The Art of Funding and Implementing Ideas: A Guide to Proposal Development and Project Management

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SAGE Publications, Apr 7, 2010 - Education - 89 pages
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Takes the reader to a new level in proposal writing

“The authors have captured the gestalt of grant writing in a lucid fashion. In short, I think students would appreciate the clarity and insights this book offers.”
—Robert J. Hard, University of Texas at San Antonio

“As a research scientist who is frequently involved in proposal development myself, it is clear to me that the authors have travelled the grant writer’s path before.”
—John V. Stone, Michigan State University

This resource provides a step-by-step approach to turning a research idea into a proposal worthy of funding, demystifying the process as a result. The authors present a proven approach to the development of research ideas alongside a systematic treatment of proposals section-by-section and project management function-by-function. Highly accessible, this book gives examples for each aspect of the proposal development and works through sketches of ideas to fully developed proposal sections.

Key Features

Contains idea development linked to specific proposal sections: Supports creativity that can be captured effectively and systematically one step at a time. Uses sketches to facilitate idea development and make enhancement and revisions easy: Allows for ease in trying out alternative formulations and revising preliminary approaches. Provides international research proposals: Key to understanding resources for proposing international research collaborations.Shows how to manage a funded project: Guides researchers and research staff in effectively implementing a funded project.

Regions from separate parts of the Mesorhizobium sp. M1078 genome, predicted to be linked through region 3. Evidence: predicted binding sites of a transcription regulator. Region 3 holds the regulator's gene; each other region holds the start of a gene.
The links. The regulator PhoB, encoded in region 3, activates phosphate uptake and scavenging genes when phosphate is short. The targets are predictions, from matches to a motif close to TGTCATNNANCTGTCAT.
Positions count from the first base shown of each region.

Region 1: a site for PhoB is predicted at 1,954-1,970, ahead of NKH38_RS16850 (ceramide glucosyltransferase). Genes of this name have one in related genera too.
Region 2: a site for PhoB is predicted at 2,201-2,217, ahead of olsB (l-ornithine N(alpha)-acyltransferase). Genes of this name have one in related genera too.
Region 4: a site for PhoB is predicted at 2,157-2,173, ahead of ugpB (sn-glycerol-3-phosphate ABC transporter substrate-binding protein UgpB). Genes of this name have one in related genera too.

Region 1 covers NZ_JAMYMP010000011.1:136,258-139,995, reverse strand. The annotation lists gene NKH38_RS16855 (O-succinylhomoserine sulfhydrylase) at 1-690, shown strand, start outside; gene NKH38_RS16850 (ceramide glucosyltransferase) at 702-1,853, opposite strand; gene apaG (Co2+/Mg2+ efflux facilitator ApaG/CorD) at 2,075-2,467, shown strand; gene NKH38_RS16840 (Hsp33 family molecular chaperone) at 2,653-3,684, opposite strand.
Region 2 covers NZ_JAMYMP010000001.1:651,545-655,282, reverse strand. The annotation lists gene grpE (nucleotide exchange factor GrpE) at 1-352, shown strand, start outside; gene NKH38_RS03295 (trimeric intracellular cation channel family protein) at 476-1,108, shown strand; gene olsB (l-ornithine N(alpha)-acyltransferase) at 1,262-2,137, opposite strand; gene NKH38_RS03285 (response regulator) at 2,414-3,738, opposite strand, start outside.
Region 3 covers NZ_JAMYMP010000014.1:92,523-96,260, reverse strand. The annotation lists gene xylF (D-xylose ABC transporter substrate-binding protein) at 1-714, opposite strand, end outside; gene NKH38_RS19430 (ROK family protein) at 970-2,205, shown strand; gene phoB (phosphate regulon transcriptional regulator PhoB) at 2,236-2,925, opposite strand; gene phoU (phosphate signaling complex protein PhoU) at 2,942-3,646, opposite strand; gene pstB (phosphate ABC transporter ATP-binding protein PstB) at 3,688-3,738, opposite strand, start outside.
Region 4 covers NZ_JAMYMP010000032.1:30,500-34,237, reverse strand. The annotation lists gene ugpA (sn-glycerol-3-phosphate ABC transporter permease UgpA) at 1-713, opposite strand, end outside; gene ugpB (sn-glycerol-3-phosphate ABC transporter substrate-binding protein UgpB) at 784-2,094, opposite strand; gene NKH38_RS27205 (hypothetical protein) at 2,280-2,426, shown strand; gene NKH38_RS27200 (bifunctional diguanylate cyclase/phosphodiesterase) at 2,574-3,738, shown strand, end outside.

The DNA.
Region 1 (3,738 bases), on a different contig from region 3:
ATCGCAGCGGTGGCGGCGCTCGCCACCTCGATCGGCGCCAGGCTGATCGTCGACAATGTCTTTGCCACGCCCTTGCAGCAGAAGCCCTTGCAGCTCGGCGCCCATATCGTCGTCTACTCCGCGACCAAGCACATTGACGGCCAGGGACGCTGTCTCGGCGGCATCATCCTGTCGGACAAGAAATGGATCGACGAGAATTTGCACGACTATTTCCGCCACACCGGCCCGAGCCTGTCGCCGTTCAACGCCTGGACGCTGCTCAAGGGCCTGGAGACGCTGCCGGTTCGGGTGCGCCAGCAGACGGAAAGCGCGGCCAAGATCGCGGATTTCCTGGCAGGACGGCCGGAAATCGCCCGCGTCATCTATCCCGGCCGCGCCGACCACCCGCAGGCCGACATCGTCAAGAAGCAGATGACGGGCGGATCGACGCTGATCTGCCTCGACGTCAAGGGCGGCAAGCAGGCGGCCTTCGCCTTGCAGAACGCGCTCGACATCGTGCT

This book is appropriate for all graduate students across the health, social, and behavioral sciences who need guidance on writing successful, compelling funding proposals.


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User Review  - scholz - LibraryThing

Extremely useful for anyone who works with faculty or others in preparing grant proposals. Read full review


About the Authors
Chapter 1 Introduction
Chapter 2 Idea Development
Chapter 3 Funding
Chapter 4 Proposals
Chapter 5 Managing a Funded Project
Chapter 6 Looking Backward and Forward
Recommended Resources and Selected Bibliography

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About the author (2010)

Arnold Shore is currently Associate Vice Provost for Research at Boston College. He has headed two foundations -- the Russell Sage Foundation and the Exxon Education Foundation -- and has served on numerous non-profit boards, including President, New York Regional Association of Grantmakers; Advisory Committee, Foreign Policy Association; Member, National Commission on the Independent College (Council of Independent Colleges); and Member, Commission on International Education (American Council on Education). Arnold has taught at the University of Minnesota, Princeton University, Columbia University Teachers College, and Boston College; at Teachers College and Boston College he had the good fortune to teach dissertation proposal seminars. Arnold received his Ph.D. from Princeton University.

John M. Carfora is Associate Vice President for Research Advancement and Compliance at Loyola Marymount University in Los Angeles. An economist and recognized authority on research administration and international research collaborations, John has lectured at a number of colleges and universities throughout Europe, Canada, Africa, and the United States. Dr. Carfora is Co-Chair of "I-Group" -- a National Academy of Sciences committee on international research collaborations -- as well as a member of the Board of Directors of the Immersive Education Initiative, and a former member of the Board of Directors of the Alumni and Friends of the London School of Economics (1982-1990), John was a Fulbright Scholar to Ireland in 2009, was awarded the Distinguished Service Award from the National Council of University Research Administrators ( in 2007, and was an IREX Fellow to the former Soviet Union in the 1980s. John received his Ed.D. from the Department of Organization and Leadership at Teachers College, Columbia University.

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